I feel like I’ve gotten my task list under control, and words of flowing more freely from my fingertips once again. I mean, there’s always still more to do and to write than I ever possibly could, but at least I no longer feel crushed by the weight of it all. But it’s only a matter of time until I get stuck on something, fall behind, and this whole cycle starts over again.
I spent more time writing than reading this week, but I do have a must read for you: Willie Osterweil’s “In Defense of Looting.” Whether you agree or disagree with Osterweil, I think you’ll find quite a bit to think about. Here’s a taste:
The mystifying ideological claim that looting is violent and non-political is one that has been carefully produced by the ruling class because it is precisely the violent maintenance of property which is both the basis and end of their power. Looting is extremely dangerous to the rich (and most white people) because it reveals, with an immediacy that has to be moralized away, that the idea of private property is just that: an idea, a tenuous and contingent structure of consent, backed up by the lethal force of the state. When rioters take territory and loot, they are revealing precisely how, in a space without cops, property relations can be destroyed and things can be had for free.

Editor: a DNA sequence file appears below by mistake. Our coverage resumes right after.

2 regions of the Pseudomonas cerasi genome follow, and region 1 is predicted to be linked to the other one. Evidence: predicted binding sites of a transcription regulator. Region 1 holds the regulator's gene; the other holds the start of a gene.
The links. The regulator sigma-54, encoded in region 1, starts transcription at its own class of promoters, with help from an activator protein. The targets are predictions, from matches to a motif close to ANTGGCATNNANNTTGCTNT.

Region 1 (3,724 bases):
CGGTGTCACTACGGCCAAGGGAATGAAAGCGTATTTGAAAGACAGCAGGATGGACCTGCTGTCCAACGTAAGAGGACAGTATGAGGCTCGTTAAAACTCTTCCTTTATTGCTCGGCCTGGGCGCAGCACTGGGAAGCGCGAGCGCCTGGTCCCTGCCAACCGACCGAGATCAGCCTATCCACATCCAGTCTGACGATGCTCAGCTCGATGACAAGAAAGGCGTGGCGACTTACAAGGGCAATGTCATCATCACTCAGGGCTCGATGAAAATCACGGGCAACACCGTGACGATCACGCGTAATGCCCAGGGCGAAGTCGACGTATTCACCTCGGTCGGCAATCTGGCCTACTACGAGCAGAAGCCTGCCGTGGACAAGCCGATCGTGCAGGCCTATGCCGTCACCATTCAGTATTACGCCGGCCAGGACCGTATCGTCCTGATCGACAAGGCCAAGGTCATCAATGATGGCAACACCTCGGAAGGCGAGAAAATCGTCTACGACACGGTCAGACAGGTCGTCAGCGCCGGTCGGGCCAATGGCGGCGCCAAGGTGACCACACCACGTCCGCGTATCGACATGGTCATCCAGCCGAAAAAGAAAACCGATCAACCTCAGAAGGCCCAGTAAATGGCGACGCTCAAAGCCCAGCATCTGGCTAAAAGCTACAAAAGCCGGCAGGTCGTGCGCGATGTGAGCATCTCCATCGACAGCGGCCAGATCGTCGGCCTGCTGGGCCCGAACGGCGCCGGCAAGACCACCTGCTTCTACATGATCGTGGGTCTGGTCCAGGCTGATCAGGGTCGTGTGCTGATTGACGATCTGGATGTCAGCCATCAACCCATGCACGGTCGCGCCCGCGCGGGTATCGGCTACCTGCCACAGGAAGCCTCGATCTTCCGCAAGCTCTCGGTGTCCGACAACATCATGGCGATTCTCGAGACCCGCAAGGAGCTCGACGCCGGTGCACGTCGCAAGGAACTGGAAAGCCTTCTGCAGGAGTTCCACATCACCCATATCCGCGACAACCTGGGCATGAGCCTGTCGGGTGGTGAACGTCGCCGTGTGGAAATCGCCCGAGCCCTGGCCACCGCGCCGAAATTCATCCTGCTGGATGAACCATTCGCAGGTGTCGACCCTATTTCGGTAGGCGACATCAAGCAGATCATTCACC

- The Guns of Ferguson: When Tyranny Really Comes into Town, the NRA Goes into Hiding
- Why Tom A. Peter decided war reporting was no longer worth the risk, which is depressing as hell.
- If we’re all so concerned about our privacy on social media, why don’t we just quit Facebook? Chris Hoofnagle explains why.
- Sava takes private TinyLetter cliques to task.
- I finally saw Upstream Color, the second film by Primer director Shane Carruth, which came out last year but I didn’t find out about until recently. I can’t say that I liked it, but I still found it worth watching. It’s on Netflix streaming if you want to watch it too.
- Orphan Black season 2
I haven’t been listening to much this week. Feel free to recommend me some stuff.